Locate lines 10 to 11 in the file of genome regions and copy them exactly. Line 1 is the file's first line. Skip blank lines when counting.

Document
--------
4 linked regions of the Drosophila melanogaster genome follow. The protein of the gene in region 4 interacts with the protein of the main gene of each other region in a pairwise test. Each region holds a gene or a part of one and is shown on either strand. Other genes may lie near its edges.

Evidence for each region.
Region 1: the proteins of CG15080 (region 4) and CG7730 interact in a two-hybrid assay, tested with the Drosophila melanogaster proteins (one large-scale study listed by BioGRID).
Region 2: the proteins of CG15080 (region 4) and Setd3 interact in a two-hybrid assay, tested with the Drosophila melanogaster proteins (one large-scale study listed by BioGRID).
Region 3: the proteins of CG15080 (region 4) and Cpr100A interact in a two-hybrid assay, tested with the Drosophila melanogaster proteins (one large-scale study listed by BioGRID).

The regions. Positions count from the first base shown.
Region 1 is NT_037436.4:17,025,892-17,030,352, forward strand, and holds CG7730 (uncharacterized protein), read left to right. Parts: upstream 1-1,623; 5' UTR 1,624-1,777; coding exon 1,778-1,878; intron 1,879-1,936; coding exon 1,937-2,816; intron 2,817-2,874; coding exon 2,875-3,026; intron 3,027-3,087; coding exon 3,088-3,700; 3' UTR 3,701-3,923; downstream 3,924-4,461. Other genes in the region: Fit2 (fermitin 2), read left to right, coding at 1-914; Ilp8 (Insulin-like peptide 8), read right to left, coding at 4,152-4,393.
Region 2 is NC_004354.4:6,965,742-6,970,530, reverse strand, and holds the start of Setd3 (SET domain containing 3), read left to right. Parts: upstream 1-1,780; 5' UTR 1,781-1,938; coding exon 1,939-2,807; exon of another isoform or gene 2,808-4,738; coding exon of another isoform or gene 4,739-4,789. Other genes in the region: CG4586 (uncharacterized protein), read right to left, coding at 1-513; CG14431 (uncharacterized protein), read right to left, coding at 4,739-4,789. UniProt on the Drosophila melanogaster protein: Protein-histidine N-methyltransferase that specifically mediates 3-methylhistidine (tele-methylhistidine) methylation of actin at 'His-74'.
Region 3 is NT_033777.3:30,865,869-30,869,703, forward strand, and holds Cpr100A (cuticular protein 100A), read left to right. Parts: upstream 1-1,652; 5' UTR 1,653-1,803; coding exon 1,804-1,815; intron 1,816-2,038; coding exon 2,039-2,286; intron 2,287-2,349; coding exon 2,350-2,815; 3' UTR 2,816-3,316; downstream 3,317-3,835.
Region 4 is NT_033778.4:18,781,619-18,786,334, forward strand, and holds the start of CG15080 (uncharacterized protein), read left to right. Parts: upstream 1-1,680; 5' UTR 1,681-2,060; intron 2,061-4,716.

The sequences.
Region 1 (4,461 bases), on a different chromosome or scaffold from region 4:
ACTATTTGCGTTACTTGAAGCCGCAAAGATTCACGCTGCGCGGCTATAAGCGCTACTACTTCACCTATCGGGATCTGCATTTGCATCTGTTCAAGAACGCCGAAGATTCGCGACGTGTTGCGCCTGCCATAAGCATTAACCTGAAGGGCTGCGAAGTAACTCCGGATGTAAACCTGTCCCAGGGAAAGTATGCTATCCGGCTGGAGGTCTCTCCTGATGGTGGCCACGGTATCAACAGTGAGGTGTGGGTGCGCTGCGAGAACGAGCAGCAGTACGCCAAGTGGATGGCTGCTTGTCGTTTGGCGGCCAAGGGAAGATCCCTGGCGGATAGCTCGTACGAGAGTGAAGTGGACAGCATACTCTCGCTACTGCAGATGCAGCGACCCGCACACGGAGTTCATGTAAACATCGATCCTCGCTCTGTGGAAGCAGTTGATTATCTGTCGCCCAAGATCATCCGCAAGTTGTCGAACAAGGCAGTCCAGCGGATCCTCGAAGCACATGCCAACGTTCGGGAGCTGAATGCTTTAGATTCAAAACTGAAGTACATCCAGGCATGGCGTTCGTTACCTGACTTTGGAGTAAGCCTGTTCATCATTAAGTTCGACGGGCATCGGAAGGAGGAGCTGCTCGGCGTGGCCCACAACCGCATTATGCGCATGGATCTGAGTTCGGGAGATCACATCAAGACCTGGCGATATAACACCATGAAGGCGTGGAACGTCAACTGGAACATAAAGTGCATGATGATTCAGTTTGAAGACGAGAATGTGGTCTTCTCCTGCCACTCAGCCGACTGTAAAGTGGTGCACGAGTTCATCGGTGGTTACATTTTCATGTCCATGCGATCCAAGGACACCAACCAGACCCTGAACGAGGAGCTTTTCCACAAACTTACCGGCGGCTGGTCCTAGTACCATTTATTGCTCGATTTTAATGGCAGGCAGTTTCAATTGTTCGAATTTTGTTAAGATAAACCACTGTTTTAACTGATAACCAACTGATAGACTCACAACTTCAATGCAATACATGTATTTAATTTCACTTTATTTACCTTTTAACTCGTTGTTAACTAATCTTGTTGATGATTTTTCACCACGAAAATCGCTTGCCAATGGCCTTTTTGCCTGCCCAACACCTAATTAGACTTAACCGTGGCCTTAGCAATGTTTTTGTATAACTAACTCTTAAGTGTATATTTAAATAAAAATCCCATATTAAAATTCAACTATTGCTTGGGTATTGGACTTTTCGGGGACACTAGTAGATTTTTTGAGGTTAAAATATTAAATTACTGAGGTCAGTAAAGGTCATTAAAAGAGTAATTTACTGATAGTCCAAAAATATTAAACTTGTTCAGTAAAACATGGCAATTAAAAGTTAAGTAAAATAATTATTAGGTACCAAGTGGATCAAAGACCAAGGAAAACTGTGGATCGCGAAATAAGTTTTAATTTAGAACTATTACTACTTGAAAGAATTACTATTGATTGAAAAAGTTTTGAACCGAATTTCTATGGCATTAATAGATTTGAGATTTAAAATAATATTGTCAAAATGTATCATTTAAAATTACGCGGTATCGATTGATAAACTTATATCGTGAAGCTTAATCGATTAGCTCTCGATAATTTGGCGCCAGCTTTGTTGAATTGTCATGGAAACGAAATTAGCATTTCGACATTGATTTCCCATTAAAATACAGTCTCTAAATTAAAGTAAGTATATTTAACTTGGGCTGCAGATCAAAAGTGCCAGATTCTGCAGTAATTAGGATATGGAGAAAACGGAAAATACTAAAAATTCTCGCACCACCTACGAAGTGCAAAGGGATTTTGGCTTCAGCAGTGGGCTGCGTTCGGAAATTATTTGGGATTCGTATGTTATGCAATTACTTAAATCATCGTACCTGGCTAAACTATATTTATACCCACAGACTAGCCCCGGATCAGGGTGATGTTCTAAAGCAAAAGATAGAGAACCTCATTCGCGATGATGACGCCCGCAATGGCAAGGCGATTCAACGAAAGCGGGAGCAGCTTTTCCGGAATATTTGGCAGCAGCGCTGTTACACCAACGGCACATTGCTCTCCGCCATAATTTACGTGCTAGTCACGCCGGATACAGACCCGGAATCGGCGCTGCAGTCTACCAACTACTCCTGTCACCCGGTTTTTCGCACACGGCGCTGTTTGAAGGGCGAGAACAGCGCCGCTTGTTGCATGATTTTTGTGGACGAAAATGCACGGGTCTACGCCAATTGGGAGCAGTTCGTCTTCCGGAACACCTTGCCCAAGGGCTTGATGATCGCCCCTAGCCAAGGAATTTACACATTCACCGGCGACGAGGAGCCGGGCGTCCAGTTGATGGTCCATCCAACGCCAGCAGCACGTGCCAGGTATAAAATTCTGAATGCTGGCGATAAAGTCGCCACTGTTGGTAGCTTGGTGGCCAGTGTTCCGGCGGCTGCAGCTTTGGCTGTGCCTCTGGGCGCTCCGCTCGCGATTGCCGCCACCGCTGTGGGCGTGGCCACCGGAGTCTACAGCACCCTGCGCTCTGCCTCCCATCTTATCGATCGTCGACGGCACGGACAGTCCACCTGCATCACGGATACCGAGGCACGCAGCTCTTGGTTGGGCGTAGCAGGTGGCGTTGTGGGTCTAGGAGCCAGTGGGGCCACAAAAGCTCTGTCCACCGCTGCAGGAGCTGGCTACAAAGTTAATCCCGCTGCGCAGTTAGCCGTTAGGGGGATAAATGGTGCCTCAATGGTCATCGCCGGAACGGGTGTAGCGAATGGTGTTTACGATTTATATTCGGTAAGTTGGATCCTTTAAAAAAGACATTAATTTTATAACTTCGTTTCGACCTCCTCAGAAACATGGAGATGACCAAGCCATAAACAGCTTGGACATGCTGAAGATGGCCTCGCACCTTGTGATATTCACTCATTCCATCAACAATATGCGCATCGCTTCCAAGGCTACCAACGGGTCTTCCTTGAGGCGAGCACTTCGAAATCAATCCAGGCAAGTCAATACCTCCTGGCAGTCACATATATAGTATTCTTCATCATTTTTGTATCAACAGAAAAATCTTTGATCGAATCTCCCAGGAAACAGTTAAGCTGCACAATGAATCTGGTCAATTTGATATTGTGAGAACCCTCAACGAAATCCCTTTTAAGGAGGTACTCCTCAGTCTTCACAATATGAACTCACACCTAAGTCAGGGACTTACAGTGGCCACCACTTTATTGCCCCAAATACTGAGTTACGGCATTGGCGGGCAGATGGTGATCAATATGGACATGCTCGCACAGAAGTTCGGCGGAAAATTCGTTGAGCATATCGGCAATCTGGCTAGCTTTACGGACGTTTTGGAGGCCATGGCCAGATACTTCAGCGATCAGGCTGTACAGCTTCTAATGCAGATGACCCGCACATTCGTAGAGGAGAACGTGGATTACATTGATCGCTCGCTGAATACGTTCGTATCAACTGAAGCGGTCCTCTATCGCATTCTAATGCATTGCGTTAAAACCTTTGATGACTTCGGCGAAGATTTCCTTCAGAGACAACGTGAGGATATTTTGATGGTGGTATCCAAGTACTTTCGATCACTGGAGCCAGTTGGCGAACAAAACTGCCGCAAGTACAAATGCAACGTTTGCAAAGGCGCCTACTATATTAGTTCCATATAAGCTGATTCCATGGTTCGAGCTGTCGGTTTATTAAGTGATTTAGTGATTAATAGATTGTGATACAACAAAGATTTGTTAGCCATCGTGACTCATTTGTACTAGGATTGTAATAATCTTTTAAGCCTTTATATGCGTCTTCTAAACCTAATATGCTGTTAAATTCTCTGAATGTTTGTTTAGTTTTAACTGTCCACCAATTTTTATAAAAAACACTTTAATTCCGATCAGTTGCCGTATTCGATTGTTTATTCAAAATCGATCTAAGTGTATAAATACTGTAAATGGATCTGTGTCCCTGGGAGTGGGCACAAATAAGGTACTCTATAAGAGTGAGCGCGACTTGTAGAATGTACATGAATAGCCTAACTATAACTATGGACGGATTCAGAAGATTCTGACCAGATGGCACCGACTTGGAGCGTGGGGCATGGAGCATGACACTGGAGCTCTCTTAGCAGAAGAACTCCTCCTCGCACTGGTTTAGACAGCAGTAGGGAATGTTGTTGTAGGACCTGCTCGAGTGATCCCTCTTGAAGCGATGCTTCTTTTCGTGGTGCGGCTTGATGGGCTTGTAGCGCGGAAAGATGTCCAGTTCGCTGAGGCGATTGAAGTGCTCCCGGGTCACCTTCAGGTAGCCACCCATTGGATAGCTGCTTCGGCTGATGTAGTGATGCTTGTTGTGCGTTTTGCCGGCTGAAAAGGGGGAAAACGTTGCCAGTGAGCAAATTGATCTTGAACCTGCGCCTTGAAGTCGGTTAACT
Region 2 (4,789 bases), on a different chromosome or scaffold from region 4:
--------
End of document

Region 4 is NT_033778.4:18,781,619-18,786,334, forward strand, and holds the start of CG15080 (uncharacterized protein), read left to right. Parts: upstream 1-1,680; 5' UTR 1,681-2,060; intron 2,061-4,716.

The sequences.